AvObserver From United States of America, joined Apr 2002, 2483 posts, RR: 8
Reply 4, posted (12 years 4 months 4 weeks 6 hours ago) and read 2576 times:
Well, I'm just relaying the statement. I do think he's probably right for the next 8-10 years but after that, assuming the 7E7 is as big a hit as Boeing hopes it will be, the pendulum could again swing the other way. I do expect Boeing to be an underdog for a while, how soon they change that depends on what they do right or wrong and by the amount of recovery in the jetliner market. But Boeing can't expect the 7E7 to accomplish such a turnaround by itself, it must have growth in its' other product lines as well. This will be a daunting task, given the vast inroads Airbus has made into all of their lines. They'll have to become more production-efficient across the board and also a much scrappier competitor when duking it out with Airbus for sales. Tell the shareholders you sometimes have to lose a bit of money one day in order to make a lot more later, seemingly a model that has worked well for Airbus.
Wingman From Seychelles, joined May 1999, 2858 posts, RR: 7
Reply 6, posted (12 years 4 months 4 weeks 5 hours ago) and read 2482 times:
Don't forget that EADS has significant government ownership and is able to forgo EPS considerations for long periods of time. Boeing does not have this luxury. But EADS should tread carefully because one thing is for certain, any steady gain of marketshare past 60% will most likely result in a government/industry solution here in the US that would mimic the 30 year gift the EU gave to Airbus. Boeing is a critical piece of this country's exporting muscle and allowing the EU to systematically destroy US commercial aviation is out of the question.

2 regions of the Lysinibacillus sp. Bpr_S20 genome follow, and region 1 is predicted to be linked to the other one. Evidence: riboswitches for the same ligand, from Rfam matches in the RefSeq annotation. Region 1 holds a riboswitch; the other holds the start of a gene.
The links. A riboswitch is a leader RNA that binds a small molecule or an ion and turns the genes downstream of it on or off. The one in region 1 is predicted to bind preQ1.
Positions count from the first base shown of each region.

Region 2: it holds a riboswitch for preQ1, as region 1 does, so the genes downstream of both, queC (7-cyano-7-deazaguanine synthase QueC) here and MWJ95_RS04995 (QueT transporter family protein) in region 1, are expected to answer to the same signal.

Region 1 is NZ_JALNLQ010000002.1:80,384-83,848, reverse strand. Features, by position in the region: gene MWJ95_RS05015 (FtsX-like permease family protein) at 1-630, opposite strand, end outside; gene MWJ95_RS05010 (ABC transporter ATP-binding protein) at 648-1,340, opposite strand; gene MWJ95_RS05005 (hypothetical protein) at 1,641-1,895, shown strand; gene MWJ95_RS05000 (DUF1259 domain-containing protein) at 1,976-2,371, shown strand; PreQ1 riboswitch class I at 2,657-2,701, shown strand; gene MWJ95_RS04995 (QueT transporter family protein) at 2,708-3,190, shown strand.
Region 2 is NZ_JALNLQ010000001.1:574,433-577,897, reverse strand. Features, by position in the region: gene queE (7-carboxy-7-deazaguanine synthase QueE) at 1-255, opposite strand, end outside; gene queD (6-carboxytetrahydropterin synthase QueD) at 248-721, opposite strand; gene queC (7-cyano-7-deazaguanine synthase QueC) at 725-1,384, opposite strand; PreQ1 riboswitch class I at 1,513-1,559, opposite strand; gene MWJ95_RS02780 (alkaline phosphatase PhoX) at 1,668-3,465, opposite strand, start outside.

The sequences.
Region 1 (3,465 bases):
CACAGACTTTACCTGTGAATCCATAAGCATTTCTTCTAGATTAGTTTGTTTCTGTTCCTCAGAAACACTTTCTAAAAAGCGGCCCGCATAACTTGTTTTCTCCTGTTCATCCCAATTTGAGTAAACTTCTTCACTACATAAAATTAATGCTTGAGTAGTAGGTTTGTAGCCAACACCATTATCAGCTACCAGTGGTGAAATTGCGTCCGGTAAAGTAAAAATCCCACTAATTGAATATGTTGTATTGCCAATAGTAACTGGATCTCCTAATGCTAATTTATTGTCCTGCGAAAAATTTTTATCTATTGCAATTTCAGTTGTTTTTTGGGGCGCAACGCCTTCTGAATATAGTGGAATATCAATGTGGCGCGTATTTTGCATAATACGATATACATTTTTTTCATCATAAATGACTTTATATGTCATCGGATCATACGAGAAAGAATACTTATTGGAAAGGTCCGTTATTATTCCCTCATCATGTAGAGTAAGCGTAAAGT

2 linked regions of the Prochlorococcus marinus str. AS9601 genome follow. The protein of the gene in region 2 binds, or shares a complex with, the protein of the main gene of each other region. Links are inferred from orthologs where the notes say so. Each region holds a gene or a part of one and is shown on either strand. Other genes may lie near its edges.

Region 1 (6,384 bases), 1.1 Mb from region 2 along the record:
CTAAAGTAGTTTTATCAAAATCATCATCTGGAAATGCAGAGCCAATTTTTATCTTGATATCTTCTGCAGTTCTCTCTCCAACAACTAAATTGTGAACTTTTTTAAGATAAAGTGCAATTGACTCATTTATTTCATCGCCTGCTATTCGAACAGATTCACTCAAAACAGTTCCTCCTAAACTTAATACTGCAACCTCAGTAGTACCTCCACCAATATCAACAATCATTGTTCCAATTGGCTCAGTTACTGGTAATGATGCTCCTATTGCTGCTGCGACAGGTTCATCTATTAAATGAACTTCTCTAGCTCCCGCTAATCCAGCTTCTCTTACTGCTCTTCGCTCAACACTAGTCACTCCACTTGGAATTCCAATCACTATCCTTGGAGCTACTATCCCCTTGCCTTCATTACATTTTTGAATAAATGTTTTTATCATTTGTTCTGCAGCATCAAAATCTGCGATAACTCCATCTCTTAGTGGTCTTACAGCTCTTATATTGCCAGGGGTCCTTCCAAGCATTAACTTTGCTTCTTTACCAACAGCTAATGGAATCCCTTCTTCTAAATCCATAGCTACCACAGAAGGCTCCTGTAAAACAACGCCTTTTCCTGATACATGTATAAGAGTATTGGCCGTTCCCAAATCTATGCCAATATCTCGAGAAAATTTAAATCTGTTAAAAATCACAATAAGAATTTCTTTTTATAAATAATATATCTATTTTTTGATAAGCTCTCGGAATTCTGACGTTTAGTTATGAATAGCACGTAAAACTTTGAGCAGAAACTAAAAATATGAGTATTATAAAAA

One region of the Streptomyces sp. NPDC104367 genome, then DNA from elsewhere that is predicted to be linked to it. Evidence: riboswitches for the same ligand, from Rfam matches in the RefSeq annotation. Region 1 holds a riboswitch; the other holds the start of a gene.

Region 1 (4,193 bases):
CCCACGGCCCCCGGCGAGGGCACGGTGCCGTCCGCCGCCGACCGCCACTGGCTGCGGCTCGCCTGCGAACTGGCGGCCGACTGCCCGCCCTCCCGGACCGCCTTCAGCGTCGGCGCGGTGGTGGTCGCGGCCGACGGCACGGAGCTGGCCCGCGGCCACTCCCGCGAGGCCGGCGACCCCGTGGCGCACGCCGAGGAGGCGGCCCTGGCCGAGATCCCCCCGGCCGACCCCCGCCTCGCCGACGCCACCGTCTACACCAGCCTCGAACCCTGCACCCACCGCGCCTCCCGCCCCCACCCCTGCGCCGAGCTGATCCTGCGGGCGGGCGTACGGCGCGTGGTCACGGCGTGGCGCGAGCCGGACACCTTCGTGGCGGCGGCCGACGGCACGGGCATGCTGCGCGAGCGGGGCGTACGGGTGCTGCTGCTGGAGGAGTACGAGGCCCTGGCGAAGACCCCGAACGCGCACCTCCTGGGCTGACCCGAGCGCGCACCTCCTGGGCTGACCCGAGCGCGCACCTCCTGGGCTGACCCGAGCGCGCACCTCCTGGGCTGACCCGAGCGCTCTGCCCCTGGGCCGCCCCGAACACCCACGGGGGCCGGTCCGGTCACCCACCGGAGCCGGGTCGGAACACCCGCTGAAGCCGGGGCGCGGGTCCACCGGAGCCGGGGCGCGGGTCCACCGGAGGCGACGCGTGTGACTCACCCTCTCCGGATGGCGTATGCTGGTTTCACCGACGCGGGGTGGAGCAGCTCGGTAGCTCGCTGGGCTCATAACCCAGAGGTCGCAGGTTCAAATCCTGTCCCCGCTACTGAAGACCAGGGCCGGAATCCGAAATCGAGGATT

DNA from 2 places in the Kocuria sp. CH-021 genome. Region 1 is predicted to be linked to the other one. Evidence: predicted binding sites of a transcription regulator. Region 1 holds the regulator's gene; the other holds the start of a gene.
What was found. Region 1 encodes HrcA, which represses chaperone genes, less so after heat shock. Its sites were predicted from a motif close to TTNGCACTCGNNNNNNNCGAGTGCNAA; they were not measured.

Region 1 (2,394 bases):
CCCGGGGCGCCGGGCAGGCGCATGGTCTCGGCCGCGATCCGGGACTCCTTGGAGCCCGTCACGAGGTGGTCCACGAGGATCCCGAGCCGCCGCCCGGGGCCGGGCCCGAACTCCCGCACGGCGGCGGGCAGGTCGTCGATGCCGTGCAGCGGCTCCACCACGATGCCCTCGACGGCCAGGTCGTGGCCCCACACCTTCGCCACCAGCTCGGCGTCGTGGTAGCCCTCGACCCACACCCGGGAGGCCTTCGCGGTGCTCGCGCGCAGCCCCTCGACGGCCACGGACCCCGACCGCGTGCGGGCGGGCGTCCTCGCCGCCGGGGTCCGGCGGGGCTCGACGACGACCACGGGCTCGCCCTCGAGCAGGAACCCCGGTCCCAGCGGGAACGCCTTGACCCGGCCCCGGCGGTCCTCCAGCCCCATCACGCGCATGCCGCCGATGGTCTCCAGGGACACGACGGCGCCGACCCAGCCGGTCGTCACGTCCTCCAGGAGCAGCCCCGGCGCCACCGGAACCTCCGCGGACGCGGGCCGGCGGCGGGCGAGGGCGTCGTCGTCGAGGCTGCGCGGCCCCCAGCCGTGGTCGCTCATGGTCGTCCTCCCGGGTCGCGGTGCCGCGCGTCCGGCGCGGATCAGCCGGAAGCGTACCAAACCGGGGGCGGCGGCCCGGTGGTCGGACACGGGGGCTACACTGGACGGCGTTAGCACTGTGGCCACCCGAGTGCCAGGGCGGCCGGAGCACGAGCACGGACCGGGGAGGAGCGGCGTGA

Leskova From Germany, joined Oct 2003, 6075 posts, RR: 67
Reply 7, posted (12 years 4 months 3 weeks 6 days 20 hours ago) and read 2377 times:
"Significant government ownership" sounds as if it were 90% - it's much lower than that, although not quite as low as I'd like it to be: 30.1% are owned by Lagardère and SOGEPA, the latter being a French State Holding company, further 5.5% are owned by SEPI, the Spanish State Holding company, but that's it: further 30.1% are owned by DaimlerChrysler and the remaining 34.3% are freely floated.
By the way: no-one in Europe would complain about the US government giving Boeing the same help as Airbus has received at the beginning: Boeing would just have to shed just about all of it's knowledge, all of it's military and space business and all of their experience in building commercial airplanes - then the score would indeed be even...
And, just to remind you: as Mr. Herterich said in another part of the same press conference, Airbus has no interest in having a market share of more than 60%, because it would simply be more than they could handle - stating that it would (more or less free quote) "not be a stable situation".
According to him - OK, we'd have to see how this would look if the situation should ever arise - Airbus would raise prices until the market share would go back below 60%.
Ruscoe From Australia, joined Aug 1999, 1857 posts, RR: 2
Reply 8, posted (12 years 4 months 3 weeks 6 days 12 hours ago) and read 2313 times:
You know that 30% or so Govt ownership is a larger enough share to be distorting.
In a normal public offering where all the shares are freely floated if you can hold 16%+ of the shares then you can effectively control the company.
But with the French Govt holding 30+, Spain holding 5+, and Daimler Chrysler which is a European takeover, not a merger, holding 30+ percent the whole shareholder base is distorted.
Boeing fans need not worry, unlesss the Europeans are prepared to freely float the rest, and allow normal market discipline, to mould EADS, it will get fat and inefficient over the years, as political considerations replace corporate necessities.